Invasive fungal infection and impaired neutrophil killing in human CARD9 deficiency

Agata A. Drewniak, Roel P. Gazendam, Anton T.J. Tool, Michel van Houdt, Machiel H. Jansen, John L. van Hamme, Ester M.M. van Leeuwen, Dirk Roos, Emmanuel Scalais, Carine de Beaufort, Hans Janssen, Timo K. van den Berg and Taco W. Kuijpers

Key points

  • Human CARD9-deficiency is characterized by a selective neutrophil killing defect, resulting in invasive candidiasis


Caspase recruitment domain-containing protein 9 (CARD9) is an adaptor molecule in the cytosol of myeloid cells, required for induction of T-helper cells producing IL-17 (Th17 cells) and important in anti-fungal immunity. In a patient suffering from Candida dubliniensis meningoencephalitis mutations in the CARD9 gene were found to result in the loss of protein expression. Apart from the reduced numbers of CD4+ Th17 lymphocytes, we identified a lack of monocyte-derived cytokines in response to Candida strains. Importantly, CARD9-deficient neutrophils showed a selective Candida albicans killing defect with abnormal ultrastructural phagolysosomes and outgrowth of hyphae. The neutrophil killing defect was independent of the generation of reactive oxygen species (ROS) by the NADPH oxidase system. Taken together, this demonstrates that human CARD9 deficiency results in selective defect in the host defense against invasive fungal infection, caused by an impaired phagocyte killing.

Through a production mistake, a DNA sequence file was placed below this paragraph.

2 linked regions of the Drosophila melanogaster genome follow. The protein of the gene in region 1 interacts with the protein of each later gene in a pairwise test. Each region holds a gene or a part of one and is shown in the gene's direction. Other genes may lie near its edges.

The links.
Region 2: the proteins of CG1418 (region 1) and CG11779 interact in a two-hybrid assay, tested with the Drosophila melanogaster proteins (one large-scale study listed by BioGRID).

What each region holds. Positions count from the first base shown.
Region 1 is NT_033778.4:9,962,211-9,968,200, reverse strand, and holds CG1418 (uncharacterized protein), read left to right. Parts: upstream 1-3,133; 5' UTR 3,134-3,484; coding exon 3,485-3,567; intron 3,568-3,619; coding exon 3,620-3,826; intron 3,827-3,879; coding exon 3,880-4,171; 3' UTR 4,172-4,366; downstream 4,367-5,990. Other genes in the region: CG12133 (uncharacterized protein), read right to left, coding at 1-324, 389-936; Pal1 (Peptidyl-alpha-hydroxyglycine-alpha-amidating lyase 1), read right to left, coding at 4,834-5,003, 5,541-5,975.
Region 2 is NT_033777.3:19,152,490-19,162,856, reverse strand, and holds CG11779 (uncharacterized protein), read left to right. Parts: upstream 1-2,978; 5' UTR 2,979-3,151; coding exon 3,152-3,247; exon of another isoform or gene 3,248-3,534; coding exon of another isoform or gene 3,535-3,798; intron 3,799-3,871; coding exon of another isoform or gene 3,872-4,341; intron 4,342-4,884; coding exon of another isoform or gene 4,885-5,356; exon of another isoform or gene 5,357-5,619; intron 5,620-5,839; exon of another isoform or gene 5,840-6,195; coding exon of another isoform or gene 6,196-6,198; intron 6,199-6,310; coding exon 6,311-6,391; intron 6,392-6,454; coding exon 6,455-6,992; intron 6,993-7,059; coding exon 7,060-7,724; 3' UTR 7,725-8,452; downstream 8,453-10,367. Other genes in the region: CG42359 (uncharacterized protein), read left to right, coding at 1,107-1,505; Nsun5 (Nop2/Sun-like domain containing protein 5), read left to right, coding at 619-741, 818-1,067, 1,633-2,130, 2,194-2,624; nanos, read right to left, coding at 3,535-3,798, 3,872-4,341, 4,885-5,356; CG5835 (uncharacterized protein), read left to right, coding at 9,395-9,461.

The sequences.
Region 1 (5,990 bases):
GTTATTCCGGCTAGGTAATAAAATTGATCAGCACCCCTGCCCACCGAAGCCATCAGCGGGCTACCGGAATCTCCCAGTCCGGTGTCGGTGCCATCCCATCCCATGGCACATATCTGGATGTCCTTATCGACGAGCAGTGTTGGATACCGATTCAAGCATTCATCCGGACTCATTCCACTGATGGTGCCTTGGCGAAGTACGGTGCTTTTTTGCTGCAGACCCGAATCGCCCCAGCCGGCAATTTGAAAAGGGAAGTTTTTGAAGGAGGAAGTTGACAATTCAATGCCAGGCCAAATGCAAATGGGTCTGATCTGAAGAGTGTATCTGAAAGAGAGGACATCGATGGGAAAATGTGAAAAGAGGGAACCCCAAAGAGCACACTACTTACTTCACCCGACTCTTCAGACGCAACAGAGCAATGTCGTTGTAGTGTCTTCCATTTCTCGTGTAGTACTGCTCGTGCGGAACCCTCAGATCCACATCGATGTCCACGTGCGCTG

• Submitted August 16, 2012.
  • Accepted December 30, 2012.